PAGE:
“One guy, a Saudi, told me that he had once been tortured in Saudi Arabia and that this metal chair treatment was worse than any torture he had ever endured or could imagine. They gave these formulas on purpose to make them defecate and urinate and throw up on themselves.

“I would still be on this strike if I had any choice. Death is better than continuing life like this.”

In answer to the question “have you been tortured?”, al- Odah continued:

“I don’t want to repeat it again. No details here. But I was tortured badly in Kandahar. I was tortured here, too. I was beaten up badly at first when I was brought here. Also, when I first started on this last hunger strike, they abused us badly. They pulled the tubes in and out. If I resisted or tried to take the tubes out, they would strap me down, hold my head back and force the tubes in and out causing a lot more pain. It was useless to resist.”

This type of behaviour on the part of the US state is so shocking that it prompted a group of over 250 leading doctors from Britain, the US, Ireland, Germany, Australia, Italy and Holland to send an open letter to respected medical journal The Lancet urging “the US government to ensure that detainees are assessed by independent physicians and that techniques such as force-feeding and restraint chairs are abandoned”.

In a report that is well worth reading, written in response to a US report criticising China’s human rights record, China’s State Council points out the extraordinary hypocrisy of the US’s human rights stance: “For years, the US government has ignored and deliberately concealed serious violations of human rights in its own country for fear of criticism. Yet it has issued annual reports making unwarranted charges on human rights practices of other countries, an act that fully exposes its hypocrisy and double standard on human rights issues, which has naturally met with strong resistance and opposition from other countries. We urge the US government to look squarely at its own human rights problems, reflect what it has done in the human rights field and take concrete measures to improve its own human rights status.” (‘The Human Rights Record of the United States in 2005’,, 9 March 2006)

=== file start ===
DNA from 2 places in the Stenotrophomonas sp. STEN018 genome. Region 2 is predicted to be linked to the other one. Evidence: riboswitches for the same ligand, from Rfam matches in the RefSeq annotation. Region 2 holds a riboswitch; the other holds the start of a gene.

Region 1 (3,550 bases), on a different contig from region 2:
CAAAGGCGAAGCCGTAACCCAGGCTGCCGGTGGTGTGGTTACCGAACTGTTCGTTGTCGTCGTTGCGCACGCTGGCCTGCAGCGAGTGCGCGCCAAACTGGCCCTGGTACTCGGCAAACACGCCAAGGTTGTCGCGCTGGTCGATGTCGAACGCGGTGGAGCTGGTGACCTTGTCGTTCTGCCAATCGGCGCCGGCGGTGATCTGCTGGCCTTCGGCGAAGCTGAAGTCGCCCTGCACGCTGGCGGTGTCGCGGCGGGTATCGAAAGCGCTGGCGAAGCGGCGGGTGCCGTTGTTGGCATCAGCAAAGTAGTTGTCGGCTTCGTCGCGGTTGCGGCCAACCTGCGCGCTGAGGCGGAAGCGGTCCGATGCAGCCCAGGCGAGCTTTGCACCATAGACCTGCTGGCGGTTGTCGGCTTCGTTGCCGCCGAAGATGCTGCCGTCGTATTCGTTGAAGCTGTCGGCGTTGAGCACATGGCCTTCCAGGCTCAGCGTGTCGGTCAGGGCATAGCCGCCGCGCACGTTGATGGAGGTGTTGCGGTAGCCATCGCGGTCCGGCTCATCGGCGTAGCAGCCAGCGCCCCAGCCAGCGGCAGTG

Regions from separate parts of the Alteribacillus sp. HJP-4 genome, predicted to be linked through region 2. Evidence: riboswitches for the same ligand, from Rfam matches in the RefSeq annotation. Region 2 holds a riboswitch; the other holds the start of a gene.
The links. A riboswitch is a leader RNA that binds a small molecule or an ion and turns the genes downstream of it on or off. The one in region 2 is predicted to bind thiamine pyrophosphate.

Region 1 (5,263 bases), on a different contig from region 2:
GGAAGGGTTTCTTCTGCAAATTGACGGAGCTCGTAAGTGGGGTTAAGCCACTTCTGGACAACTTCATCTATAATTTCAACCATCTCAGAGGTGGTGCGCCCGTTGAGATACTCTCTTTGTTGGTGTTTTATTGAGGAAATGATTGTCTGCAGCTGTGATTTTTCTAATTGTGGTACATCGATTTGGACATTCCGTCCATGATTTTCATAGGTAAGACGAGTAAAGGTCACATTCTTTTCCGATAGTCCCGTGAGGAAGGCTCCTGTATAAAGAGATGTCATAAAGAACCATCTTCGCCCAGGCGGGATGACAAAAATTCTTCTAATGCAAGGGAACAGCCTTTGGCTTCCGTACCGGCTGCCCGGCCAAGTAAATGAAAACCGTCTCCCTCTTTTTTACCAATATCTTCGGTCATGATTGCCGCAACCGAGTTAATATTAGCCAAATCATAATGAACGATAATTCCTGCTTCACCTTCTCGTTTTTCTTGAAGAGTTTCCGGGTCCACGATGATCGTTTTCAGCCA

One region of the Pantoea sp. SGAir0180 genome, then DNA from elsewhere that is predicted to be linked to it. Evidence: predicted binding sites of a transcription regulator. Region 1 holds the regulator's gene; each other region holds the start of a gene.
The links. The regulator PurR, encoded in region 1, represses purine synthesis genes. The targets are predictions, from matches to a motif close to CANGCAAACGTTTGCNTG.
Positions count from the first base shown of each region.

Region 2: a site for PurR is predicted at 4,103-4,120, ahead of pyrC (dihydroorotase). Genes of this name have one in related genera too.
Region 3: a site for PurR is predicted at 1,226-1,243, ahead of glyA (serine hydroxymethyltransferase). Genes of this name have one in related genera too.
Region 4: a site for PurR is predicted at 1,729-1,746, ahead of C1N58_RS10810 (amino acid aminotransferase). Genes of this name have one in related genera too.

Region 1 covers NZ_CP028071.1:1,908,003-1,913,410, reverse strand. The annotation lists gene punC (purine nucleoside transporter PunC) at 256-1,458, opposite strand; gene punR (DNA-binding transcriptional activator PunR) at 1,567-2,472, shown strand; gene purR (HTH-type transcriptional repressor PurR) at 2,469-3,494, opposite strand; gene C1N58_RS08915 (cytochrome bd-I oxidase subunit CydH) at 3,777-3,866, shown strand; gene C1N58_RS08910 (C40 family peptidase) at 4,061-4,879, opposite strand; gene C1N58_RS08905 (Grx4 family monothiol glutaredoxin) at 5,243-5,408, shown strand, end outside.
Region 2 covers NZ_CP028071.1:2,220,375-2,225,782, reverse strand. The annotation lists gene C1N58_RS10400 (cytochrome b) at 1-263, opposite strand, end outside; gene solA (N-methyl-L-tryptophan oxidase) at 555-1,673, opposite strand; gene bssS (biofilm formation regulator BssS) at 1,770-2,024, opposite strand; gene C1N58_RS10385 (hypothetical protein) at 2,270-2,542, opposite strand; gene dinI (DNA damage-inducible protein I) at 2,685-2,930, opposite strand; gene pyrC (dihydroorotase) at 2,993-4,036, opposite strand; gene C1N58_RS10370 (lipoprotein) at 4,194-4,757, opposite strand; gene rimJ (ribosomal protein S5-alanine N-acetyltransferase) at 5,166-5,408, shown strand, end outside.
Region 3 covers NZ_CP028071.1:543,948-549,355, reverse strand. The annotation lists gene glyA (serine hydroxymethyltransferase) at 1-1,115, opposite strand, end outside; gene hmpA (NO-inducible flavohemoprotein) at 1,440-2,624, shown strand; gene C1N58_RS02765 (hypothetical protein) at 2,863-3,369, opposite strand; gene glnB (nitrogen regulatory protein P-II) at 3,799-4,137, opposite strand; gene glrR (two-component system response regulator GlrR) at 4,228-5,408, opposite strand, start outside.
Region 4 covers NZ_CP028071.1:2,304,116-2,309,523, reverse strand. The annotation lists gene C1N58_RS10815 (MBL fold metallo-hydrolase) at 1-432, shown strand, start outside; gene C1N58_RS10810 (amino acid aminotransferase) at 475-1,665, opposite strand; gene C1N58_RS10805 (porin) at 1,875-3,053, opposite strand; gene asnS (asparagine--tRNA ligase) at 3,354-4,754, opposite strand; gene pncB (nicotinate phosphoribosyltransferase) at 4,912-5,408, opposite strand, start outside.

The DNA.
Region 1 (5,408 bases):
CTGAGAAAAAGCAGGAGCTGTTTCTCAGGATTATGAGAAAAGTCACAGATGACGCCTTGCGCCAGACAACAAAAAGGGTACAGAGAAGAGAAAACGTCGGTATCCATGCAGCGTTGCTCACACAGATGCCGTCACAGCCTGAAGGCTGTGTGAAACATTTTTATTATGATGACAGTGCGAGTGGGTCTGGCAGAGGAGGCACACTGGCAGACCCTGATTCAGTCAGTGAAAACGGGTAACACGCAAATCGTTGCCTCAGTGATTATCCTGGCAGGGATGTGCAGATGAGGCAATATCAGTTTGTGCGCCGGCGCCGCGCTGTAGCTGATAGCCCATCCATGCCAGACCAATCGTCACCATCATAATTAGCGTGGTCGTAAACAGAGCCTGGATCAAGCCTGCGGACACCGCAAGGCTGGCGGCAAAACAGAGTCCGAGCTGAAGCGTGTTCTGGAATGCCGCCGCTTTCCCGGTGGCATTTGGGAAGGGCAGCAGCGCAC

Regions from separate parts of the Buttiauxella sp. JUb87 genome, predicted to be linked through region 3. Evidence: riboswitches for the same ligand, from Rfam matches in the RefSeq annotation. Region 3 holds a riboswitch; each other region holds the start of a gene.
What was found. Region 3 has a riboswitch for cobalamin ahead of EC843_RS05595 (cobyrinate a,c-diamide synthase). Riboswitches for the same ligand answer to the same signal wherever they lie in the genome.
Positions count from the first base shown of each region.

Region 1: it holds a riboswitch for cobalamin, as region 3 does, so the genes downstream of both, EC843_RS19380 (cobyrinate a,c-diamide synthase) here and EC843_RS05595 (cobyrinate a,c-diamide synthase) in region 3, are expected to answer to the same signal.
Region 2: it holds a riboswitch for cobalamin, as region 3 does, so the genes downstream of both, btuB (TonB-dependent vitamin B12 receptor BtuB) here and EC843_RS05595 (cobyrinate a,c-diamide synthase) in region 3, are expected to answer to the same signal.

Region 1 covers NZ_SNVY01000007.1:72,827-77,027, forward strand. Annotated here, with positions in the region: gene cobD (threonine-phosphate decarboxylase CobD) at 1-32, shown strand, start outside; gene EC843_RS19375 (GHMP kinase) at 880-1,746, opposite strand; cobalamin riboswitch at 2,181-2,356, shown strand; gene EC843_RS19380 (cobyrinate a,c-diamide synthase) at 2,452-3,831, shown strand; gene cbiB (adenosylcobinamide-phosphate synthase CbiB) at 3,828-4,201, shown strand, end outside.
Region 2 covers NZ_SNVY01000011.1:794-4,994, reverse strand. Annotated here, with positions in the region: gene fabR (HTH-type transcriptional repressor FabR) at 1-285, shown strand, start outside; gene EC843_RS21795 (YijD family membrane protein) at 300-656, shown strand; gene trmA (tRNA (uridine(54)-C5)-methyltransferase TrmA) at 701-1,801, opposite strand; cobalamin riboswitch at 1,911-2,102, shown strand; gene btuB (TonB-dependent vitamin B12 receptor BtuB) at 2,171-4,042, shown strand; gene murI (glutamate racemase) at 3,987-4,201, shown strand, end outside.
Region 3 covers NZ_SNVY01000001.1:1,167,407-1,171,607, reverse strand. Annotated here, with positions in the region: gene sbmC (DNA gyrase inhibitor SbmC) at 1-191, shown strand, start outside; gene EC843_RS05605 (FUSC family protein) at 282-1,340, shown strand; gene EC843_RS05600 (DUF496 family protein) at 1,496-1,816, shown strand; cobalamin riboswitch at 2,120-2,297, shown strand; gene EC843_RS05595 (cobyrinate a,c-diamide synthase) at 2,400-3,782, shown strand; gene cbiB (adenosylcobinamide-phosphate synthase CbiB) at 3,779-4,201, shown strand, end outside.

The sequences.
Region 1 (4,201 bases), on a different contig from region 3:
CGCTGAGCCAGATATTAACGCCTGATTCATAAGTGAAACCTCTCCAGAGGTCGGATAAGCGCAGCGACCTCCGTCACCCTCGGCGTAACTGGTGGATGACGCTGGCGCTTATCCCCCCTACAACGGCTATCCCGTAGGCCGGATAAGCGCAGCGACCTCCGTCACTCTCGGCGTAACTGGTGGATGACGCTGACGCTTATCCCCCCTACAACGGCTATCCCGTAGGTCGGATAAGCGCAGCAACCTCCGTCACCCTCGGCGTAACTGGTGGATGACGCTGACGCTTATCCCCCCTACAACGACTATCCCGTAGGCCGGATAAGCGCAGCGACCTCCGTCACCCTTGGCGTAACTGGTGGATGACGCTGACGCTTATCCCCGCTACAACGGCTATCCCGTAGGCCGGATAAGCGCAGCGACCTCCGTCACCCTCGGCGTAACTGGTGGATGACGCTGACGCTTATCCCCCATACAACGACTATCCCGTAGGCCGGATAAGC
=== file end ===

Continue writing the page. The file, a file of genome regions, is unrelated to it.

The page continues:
Release the Guantánamo prisoners now

We add our voice to the worldwide condemnation of these despicable, stomach-curdling practices of the US, remembering that similar practices were used by our ‘own’ British state not so long ago to terrorise the Irish population. Furthermore, we repeat our demand that all prisoners being detained at Guantánamo should be released and returned to their countries of origin without further delay. As has been much publicised, many of the detainees did not have anything to do with the Afghani or any other resistance against imperialist intervention – they just happened to be Arabs/muslims in the wrong place at the wrong time. However, we must also call for the release of those who were involved in resisting the imperialist profit-driven onslaught, as it is the right of peoples everywhere to defend their countries from invasion and occupation.

The by-product of the terrible and barbarous crimes that imperialism commits in the name of greed is a fuelling of the anti-imperialist hatred of all oppressed and progressive people, and this by-product will, in time, come to be a far more important historical force than the direct intended results of these crimes (ie, the intimidation of the oppressed). History, driven by the anti-imperialist, anti-capitalist struggle of the workers and oppressed peoples of the world, will bring the perpetrators to justice.